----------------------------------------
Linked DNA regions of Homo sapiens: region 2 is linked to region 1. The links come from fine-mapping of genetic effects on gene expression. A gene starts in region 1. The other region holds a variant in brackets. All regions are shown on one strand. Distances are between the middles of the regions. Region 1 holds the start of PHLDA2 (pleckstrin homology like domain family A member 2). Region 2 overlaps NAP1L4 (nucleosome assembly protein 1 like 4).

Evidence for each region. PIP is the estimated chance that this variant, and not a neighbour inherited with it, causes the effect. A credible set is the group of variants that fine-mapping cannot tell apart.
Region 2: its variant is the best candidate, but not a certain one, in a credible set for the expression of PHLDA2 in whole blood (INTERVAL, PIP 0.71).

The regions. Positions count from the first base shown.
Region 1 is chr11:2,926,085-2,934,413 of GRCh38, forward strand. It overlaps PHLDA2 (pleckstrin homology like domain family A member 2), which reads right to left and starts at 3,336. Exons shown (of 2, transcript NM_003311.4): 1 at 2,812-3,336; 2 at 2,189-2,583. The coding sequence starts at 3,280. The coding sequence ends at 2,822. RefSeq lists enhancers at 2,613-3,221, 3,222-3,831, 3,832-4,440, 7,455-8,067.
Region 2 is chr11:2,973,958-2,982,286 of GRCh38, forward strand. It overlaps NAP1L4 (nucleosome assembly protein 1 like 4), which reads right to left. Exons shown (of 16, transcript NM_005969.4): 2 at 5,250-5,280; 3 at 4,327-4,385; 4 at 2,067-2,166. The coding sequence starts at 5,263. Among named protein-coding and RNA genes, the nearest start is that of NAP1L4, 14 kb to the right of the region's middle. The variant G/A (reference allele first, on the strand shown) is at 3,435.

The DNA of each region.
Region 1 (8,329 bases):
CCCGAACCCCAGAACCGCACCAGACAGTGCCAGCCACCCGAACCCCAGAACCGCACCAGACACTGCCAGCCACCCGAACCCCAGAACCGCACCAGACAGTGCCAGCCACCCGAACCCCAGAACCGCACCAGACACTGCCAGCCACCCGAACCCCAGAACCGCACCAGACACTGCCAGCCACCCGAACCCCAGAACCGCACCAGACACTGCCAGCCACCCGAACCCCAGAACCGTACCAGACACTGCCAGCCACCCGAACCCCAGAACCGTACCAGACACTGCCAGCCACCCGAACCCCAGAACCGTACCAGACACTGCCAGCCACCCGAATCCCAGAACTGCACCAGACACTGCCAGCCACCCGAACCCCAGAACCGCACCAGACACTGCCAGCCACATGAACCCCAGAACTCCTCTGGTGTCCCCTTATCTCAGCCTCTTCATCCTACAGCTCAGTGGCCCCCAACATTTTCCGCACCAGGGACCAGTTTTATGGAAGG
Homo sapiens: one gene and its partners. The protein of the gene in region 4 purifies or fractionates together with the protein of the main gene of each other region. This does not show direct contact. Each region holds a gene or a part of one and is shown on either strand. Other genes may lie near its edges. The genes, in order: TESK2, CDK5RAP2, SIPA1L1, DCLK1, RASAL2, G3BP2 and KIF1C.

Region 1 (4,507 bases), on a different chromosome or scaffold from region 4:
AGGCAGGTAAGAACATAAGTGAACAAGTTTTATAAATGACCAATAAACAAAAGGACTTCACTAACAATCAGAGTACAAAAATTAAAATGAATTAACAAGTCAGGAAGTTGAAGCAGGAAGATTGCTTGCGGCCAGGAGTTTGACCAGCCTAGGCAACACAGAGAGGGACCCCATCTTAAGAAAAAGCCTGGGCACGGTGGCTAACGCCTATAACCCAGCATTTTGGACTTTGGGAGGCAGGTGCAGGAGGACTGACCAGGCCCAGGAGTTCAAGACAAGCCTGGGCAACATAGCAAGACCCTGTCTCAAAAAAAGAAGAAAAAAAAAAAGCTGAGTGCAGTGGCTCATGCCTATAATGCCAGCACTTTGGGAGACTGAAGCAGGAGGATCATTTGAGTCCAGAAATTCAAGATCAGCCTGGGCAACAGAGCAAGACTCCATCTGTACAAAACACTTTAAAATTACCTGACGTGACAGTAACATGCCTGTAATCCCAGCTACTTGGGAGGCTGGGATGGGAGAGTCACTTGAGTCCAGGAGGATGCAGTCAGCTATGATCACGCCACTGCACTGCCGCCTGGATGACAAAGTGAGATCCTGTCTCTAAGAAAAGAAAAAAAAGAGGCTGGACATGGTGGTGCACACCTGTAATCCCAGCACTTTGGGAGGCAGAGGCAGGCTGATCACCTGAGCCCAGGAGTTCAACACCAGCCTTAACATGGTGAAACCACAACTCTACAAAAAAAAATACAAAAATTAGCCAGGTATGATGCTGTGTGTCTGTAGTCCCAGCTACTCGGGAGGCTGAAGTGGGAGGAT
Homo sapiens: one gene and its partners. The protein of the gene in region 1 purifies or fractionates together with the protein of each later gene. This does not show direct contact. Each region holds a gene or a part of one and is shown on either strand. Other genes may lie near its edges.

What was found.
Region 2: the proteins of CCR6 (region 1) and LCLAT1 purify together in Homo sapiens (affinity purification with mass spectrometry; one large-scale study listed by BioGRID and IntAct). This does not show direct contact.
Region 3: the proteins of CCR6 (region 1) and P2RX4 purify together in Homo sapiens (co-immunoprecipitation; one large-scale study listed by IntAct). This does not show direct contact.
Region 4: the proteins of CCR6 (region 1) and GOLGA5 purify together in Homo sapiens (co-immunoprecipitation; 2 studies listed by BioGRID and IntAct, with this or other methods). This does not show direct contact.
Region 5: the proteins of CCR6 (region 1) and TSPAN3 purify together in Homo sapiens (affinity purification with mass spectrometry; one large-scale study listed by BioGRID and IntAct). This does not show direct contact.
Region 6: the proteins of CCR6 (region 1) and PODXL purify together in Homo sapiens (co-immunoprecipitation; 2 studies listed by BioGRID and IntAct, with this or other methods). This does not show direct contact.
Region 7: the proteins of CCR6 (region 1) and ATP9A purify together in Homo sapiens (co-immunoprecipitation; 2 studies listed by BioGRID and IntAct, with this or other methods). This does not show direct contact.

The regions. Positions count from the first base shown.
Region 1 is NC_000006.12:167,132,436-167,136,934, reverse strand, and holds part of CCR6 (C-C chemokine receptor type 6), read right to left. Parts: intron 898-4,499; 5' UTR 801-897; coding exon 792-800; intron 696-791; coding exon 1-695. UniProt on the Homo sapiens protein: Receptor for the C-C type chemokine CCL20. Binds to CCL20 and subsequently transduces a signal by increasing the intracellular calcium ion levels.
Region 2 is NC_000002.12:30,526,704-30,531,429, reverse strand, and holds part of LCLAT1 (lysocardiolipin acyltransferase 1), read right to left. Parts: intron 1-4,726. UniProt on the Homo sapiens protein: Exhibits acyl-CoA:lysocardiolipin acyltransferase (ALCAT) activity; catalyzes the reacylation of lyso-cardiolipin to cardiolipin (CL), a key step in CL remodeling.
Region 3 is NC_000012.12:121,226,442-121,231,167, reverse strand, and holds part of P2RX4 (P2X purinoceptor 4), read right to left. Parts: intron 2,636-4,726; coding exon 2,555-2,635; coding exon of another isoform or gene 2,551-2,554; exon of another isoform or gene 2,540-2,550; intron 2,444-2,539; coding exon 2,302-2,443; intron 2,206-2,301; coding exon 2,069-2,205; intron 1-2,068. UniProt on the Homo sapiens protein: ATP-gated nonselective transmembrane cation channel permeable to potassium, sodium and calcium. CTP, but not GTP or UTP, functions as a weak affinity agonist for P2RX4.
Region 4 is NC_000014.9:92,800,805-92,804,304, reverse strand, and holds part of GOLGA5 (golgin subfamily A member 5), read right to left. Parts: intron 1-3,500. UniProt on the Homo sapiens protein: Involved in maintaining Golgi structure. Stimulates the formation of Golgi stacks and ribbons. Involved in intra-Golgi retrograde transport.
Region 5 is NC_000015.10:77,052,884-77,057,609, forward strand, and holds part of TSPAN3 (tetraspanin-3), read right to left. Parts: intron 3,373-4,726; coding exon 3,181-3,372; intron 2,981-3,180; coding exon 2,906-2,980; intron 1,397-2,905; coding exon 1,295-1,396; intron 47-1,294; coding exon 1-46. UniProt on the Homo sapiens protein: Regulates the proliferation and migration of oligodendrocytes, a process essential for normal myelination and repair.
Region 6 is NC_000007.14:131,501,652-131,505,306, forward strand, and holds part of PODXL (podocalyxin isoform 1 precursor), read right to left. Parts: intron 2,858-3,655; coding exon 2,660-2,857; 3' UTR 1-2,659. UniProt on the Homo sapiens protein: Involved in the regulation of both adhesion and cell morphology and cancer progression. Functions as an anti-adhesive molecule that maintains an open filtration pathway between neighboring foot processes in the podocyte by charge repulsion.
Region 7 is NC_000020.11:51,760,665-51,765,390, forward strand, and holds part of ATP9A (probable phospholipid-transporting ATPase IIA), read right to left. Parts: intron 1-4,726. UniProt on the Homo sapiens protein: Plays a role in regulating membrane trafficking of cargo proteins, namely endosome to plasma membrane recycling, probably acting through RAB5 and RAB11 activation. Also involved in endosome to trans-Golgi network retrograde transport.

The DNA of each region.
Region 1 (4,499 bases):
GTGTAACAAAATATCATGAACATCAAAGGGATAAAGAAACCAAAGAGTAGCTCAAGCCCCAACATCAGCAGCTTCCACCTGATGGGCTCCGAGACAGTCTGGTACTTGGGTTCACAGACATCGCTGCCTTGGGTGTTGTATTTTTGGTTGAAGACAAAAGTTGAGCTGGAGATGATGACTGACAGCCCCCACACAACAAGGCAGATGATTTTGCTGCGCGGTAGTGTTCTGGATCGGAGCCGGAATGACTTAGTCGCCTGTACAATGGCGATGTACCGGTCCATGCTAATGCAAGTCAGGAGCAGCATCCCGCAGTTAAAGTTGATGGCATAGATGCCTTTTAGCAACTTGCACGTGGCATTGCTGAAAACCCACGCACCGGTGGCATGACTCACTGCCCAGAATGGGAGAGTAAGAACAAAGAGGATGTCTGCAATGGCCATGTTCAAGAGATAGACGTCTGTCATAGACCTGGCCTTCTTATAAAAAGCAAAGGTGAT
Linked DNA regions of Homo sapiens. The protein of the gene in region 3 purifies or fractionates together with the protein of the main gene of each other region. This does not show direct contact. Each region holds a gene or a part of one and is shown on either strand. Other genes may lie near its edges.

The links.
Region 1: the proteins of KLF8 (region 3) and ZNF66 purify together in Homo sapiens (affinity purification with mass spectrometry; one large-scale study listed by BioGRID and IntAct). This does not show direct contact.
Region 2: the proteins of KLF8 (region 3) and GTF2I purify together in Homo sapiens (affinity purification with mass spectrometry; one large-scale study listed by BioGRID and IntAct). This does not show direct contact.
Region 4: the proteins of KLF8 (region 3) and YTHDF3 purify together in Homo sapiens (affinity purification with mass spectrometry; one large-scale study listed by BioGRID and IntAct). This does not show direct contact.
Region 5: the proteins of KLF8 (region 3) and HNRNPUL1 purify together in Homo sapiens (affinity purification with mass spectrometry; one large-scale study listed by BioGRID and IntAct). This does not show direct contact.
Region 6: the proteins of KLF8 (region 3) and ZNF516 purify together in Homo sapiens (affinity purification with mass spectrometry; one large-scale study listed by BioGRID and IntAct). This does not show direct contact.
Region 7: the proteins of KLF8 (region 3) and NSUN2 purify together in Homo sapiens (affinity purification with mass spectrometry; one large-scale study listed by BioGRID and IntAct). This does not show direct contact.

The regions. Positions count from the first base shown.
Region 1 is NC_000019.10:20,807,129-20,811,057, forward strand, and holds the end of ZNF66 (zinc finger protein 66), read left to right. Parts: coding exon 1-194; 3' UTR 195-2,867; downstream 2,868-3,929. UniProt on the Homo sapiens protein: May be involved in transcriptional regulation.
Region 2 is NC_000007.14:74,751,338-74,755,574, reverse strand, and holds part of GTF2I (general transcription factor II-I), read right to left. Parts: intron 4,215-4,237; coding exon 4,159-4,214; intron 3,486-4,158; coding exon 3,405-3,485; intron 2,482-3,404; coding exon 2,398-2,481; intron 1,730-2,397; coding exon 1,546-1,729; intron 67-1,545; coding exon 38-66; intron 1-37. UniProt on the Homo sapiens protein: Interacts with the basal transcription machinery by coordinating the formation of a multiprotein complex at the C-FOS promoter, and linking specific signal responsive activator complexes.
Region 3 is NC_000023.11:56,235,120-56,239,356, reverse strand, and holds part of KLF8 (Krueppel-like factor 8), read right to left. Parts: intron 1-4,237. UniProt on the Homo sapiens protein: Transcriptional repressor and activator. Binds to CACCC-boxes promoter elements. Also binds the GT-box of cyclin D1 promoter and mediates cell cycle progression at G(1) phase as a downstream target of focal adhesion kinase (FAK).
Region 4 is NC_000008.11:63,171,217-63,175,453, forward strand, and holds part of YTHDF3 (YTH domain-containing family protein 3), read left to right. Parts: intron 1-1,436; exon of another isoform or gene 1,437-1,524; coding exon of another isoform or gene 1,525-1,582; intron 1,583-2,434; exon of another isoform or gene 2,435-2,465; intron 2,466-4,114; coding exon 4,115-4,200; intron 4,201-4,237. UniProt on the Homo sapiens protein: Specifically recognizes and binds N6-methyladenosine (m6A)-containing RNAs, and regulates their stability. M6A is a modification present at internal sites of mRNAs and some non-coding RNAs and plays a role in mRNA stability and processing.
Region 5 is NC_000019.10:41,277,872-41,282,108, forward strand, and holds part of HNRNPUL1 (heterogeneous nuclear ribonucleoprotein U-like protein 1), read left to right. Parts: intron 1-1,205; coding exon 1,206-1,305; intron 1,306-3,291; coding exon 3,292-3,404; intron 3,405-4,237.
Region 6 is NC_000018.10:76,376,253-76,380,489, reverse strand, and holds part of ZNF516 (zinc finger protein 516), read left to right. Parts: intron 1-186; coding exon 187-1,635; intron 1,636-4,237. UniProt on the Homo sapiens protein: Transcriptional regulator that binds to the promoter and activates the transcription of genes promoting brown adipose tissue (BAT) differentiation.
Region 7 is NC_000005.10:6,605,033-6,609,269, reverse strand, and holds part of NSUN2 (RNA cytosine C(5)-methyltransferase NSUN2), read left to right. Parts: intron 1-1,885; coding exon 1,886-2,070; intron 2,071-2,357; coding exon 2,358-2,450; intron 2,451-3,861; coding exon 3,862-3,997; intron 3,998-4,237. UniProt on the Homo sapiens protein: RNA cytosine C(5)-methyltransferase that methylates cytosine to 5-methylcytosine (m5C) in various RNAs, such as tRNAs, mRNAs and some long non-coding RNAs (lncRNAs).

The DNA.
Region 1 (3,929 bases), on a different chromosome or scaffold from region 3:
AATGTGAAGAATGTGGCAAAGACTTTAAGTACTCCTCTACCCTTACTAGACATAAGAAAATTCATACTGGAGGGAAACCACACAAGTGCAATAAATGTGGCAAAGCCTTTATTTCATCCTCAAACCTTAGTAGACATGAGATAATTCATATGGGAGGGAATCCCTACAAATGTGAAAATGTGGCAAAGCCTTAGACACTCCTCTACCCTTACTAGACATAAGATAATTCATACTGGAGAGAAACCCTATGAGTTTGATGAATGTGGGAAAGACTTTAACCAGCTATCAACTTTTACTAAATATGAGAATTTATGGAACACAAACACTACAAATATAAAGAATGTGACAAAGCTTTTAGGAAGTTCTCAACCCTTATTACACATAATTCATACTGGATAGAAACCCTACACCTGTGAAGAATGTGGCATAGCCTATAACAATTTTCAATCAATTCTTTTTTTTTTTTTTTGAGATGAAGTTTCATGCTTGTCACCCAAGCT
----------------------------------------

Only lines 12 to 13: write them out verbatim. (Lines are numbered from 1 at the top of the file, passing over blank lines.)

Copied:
AGGCAGGTAAGAACATAAGTGAACAAGTTTTATAAATGACCAATAAACAAAAGGACTTCACTAACAATCAGAGTACAAAAATTAAAATGAATTAACAAGTCAGGAAGTTGAAGCAGGAAGATTGCTTGCGGCCAGGAGTTTGACCAGCCTAGGCAACACAGAGAGGGACCCCATCTTAAGAAAAAGCCTGGGCACGGTGGCTAACGCCTATAACCCAGCATTTTGGACTTTGGGAGGCAGGTGCAGGAGGACTGACCAGGCCCAGGAGTTCAAGACAAGCCTGGGCAACATAGCAAGACCCTGTCTCAAAAAAAGAAGAAAAAAAAAAAGCTGAGTGCAGTGGCTCATGCCTATAATGCCAGCACTTTGGGAGACTGAAGCAGGAGGATCATTTGAGTCCAGAAATTCAAGATCAGCCTGGGCAACAGAGCAAGACTCCATCTGTACAAAACACTTTAAAATTACCTGACGTGACAGTAACATGCCTGTAATCCCAGCTACTTGGGAGGCTGGGATGGGAGAGTCACTTGAGTCCAGGAGGATGCAGTCAGCTATGATCACGCCACTGCACTGCCGCCTGGATGACAAAGTGAGATCCTGTCTCTAAGAAAAGAAAAAAAAGAGGCTGGACATGGTGGTGCACACCTGTAATCCCAGCACTTTGGGAGGCAGAGGCAGGCTGATCACCTGAGCCCAGGAGTTCAACACCAGCCTTAACATGGTGAAACCACAACTCTACAAAAAAAAATACAAAAATTAGCCAGGTATGATGCTGTGTGTCTGTAGTCCCAGCTACTCGGGAGGCTGAAGTGGGAGGAT
Homo sapiens: one gene and its partners. The protein of the gene in region 1 purifies or fractionates together with the protein of each later gene. This does not show direct contact. Each region holds a gene or a part of one and is shown on either strand. Other genes may lie near its edges.